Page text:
C-SPAN 2 aired the ceremony on Jan. 7, which featured remarks by Capitol Police Chief J. Thomas Manger and D.C. Metropolitan Police Chief Robert J. Contee III, who accepted the Freedom Award on behalf of Washington’s law enforcement. The 2021 Freedom Award recipients, who earned the award for their role as Congressional tellers in the electoral college count on January 6, 2021, Senator Roy Blunt and Senator Amy Klobuchar, presented the award. Finally, our event featured Society President, Jane L. Campbell, who shared a brief history of the Capitol Police and the D.C. Metropolitan Police.
A Brief History of the U.S. Capitol Police and Metropolitan Police Department:
In 1789, the United States Congress met in New York City’s Federal Hall—our nation’s first capitol under the U.S. Constitution. One year later, Congress passed the Residence Act which established a permanent capital along the Potomac River and made Philadelphia the temporary seat of government. During this decade, there was no official police force whose duty it was to protect Members of Congress or the building they worked in. In fact, there was no such dedicated force dating to the First Continental Congress in 1774 through Thomas Jefferson’s election in 1800.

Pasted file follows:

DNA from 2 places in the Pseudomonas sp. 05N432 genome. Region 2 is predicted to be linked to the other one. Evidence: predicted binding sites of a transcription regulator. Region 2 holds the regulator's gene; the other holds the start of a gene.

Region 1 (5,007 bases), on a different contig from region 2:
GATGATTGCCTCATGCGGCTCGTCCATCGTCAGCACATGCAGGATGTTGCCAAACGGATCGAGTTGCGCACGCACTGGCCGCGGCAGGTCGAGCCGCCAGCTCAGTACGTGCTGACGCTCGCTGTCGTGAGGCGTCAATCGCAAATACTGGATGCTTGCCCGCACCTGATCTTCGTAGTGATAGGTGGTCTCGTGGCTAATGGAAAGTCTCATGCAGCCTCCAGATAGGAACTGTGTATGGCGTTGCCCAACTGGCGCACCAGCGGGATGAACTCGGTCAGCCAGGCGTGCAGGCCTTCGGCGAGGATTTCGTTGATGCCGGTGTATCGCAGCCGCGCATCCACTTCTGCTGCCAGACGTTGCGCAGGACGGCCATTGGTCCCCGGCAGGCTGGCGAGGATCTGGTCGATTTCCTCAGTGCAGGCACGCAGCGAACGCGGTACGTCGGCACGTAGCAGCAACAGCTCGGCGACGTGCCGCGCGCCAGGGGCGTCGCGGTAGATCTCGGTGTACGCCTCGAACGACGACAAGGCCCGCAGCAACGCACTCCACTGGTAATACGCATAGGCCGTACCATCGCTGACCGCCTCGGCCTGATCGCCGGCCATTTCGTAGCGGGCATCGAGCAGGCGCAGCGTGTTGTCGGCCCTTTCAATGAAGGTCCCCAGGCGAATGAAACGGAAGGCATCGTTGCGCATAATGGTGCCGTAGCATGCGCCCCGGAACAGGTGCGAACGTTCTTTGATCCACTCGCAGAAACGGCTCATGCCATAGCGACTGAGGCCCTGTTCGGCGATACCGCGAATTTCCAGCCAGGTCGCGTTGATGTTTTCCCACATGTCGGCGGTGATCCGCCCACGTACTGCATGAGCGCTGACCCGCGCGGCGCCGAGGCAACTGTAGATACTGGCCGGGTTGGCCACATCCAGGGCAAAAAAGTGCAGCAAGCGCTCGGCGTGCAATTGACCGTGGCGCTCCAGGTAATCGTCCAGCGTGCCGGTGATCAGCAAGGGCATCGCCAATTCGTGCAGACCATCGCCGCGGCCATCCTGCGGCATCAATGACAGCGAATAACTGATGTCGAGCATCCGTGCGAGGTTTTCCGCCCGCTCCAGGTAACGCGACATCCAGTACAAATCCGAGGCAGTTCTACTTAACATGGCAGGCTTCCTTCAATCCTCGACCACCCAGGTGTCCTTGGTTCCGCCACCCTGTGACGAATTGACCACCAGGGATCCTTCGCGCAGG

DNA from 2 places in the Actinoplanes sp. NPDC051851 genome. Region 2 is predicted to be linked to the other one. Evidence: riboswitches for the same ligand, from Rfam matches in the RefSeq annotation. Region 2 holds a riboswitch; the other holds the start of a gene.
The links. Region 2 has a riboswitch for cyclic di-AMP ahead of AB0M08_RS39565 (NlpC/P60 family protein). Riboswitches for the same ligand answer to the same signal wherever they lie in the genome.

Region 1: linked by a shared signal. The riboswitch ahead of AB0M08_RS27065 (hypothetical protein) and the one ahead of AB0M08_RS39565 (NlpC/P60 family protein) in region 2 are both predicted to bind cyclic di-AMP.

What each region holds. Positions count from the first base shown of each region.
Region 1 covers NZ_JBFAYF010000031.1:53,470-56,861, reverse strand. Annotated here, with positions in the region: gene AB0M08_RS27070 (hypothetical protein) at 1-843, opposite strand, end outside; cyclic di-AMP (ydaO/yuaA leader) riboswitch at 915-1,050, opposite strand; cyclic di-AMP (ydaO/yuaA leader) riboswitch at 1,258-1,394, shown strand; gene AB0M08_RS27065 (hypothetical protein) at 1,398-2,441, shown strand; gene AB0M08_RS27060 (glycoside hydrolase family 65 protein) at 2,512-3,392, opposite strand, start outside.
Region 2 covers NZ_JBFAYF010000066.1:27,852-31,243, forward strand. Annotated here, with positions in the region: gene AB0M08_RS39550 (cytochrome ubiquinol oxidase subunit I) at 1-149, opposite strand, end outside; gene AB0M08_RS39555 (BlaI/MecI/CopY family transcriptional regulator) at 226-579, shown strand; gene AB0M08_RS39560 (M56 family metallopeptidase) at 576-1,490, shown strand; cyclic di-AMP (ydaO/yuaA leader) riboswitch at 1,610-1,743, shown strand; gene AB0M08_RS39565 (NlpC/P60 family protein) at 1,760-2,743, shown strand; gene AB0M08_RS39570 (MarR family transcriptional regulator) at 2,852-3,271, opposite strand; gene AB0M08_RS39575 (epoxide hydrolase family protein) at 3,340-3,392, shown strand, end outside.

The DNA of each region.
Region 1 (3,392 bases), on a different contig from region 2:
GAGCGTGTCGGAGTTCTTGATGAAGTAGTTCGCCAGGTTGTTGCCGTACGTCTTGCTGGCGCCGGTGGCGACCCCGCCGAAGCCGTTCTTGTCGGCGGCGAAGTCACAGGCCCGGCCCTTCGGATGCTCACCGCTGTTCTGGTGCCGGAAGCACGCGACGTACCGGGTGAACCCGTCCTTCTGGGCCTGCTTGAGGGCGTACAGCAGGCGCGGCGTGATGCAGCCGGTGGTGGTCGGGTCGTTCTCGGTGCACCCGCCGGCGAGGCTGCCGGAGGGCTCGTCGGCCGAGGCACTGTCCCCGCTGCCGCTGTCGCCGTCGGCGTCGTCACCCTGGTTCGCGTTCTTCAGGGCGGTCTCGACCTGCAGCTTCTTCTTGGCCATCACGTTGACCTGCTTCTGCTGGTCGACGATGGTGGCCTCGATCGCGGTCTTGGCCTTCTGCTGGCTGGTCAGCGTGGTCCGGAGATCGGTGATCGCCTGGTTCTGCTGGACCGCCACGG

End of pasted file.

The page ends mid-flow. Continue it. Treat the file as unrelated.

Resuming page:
That year, Congress and our government moved from Philadelphia to Washington, D.C., where they remained ever since. In 1801, Congress passed “An Act Concerning the District of Columbia,” which provided the city a marshal and the appointment of justices of the peace. Shortly thereafter, a man named John Golding was hired as the U.S. Capitol building’s first watchmen. Legally, he only had the authority to detain those suspected of damaging government property.